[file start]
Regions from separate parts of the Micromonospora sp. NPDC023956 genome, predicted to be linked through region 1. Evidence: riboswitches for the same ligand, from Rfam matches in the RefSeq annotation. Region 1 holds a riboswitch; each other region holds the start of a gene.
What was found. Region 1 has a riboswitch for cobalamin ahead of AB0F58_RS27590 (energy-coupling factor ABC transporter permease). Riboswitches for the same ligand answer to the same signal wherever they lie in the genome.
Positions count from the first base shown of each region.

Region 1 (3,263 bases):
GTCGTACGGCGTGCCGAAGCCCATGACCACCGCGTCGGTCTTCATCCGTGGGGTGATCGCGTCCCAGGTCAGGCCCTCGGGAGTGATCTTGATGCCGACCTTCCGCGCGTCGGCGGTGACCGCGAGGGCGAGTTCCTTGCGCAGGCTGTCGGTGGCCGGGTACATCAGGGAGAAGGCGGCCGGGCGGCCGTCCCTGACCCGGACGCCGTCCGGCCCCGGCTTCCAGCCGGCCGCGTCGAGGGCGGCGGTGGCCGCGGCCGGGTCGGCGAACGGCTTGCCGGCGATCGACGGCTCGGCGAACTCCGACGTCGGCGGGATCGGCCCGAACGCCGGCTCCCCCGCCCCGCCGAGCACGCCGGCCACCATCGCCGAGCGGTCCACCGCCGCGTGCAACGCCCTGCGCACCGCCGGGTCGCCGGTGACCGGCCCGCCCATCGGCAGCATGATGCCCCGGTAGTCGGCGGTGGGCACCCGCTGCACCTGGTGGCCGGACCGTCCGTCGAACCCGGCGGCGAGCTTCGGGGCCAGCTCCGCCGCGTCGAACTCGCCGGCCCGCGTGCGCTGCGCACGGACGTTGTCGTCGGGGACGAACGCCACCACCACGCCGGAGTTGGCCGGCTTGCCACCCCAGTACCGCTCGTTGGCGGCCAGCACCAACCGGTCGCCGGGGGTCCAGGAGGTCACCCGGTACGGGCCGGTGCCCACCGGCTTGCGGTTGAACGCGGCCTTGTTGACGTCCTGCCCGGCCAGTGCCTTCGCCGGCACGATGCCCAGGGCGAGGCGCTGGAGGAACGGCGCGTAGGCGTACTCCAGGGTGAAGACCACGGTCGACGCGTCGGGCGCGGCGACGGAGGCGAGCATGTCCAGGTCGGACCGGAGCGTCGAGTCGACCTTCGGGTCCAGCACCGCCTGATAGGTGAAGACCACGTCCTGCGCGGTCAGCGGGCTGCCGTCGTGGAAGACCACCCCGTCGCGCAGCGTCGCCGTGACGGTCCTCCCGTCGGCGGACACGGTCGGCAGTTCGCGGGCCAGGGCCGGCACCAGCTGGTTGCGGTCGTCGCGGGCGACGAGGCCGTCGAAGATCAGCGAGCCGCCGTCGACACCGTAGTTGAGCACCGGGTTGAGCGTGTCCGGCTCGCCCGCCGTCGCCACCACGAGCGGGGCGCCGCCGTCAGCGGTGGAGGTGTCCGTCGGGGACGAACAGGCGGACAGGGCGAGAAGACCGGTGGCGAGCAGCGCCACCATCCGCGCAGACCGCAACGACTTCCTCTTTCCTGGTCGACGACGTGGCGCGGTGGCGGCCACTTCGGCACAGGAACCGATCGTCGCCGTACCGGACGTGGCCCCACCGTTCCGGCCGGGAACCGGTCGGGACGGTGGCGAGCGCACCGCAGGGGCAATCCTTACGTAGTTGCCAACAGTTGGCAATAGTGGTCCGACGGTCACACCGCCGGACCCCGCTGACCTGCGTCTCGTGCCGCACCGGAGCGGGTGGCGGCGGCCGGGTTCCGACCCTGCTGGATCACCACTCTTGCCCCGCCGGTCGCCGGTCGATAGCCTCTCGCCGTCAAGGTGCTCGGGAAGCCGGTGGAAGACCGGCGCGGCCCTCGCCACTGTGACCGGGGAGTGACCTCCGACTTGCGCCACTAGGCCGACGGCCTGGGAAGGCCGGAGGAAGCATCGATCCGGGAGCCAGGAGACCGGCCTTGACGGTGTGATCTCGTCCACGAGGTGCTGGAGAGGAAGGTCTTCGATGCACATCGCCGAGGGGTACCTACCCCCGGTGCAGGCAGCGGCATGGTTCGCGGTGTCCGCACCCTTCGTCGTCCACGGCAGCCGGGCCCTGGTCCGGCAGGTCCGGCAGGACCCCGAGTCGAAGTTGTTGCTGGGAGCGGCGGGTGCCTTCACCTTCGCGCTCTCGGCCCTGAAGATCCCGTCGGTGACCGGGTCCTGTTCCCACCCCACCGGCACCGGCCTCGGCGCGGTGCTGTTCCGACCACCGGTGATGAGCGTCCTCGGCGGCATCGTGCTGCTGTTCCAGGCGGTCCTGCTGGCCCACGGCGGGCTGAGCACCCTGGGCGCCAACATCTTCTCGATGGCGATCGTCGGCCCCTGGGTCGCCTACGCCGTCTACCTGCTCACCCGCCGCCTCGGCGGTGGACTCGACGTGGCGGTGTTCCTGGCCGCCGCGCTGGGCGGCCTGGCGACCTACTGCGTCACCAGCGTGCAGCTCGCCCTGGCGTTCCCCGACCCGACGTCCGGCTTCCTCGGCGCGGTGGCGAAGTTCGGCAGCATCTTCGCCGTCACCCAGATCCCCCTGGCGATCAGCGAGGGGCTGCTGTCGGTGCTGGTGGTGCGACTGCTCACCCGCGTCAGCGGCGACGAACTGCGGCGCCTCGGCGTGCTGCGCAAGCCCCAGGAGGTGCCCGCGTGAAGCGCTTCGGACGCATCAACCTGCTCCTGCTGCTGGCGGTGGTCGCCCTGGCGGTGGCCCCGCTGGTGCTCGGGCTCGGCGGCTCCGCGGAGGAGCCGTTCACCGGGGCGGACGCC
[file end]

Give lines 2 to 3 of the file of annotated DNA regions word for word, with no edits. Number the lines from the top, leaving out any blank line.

What was found. Region 1 has a riboswitch for cobalamin ahead of AB0F58_RS27590 (energy-coupling factor ABC transporter permease). Riboswitches for the same ligand answer to the same signal wherever they lie in the genome.
Positions count from the first base shown of each region.